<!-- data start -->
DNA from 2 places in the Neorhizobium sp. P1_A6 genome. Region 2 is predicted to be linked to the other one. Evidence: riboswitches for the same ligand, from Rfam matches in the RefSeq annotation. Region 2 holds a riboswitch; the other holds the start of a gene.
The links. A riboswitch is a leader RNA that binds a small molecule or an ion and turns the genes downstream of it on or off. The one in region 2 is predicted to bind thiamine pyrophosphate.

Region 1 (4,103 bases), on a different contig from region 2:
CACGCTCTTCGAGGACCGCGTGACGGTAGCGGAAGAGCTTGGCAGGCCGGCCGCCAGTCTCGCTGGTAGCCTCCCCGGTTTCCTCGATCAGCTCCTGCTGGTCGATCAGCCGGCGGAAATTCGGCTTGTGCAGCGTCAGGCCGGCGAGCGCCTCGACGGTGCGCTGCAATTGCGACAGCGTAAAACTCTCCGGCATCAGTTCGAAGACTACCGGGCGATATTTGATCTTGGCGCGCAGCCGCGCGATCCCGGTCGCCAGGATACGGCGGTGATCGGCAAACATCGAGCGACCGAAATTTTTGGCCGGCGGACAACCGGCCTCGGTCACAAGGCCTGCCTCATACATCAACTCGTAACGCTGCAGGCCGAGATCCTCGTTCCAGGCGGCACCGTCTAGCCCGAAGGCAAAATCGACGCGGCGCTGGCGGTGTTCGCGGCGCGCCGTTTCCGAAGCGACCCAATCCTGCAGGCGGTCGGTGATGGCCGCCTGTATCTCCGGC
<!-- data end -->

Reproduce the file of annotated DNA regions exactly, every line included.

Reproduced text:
DNA from 2 places in the Neorhizobium sp. P1_A6 genome. Region 2 is predicted to be linked to the other one. Evidence: riboswitches for the same ligand, from Rfam matches in the RefSeq annotation. Region 2 holds a riboswitch; the other holds the start of a gene.
The links. A riboswitch is a leader RNA that binds a small molecule or an ion and turns the genes downstream of it on or off. The one in region 2 is predicted to bind thiamine pyrophosphate.

Region 1 (4,103 bases), on a different contig from region 2:
CACGCTCTTCGAGGACCGCGTGACGGTAGCGGAAGAGCTTGGCAGGCCGGCCGCCAGTCTCGCTGGTAGCCTCCCCGGTTTCCTCGATCAGCTCCTGCTGGTCGATCAGCCGGCGGAAATTCGGCTTGTGCAGCGTCAGGCCGGCGAGCGCCTCGACGGTGCGCTGCAATTGCGACAGCGTAAAACTCTCCGGCATCAGTTCGAAGACTACCGGGCGATATTTGATCTTGGCGCGCAGCCGCGCGATCCCGGTCGCCAGGATACGGCGGTGATCGGCAAACATCGAGCGACCGAAATTTTTGGCCGGCGGACAACCGGCCTCGGTCACAAGGCCTGCCTCATACATCAACTCGTAACGCTGCAGGCCGAGATCCTCGTTCCAGGCGGCACCGTCTAGCCCGAAGGCAAAATCGACGCGGCGCTGGCGGTGTTCGCGGCGCGCCGTTTCCGAAGCGACCCAATCCTGCAGGCGGTCGGTGATGGCCGCCTGTATCTCCGGC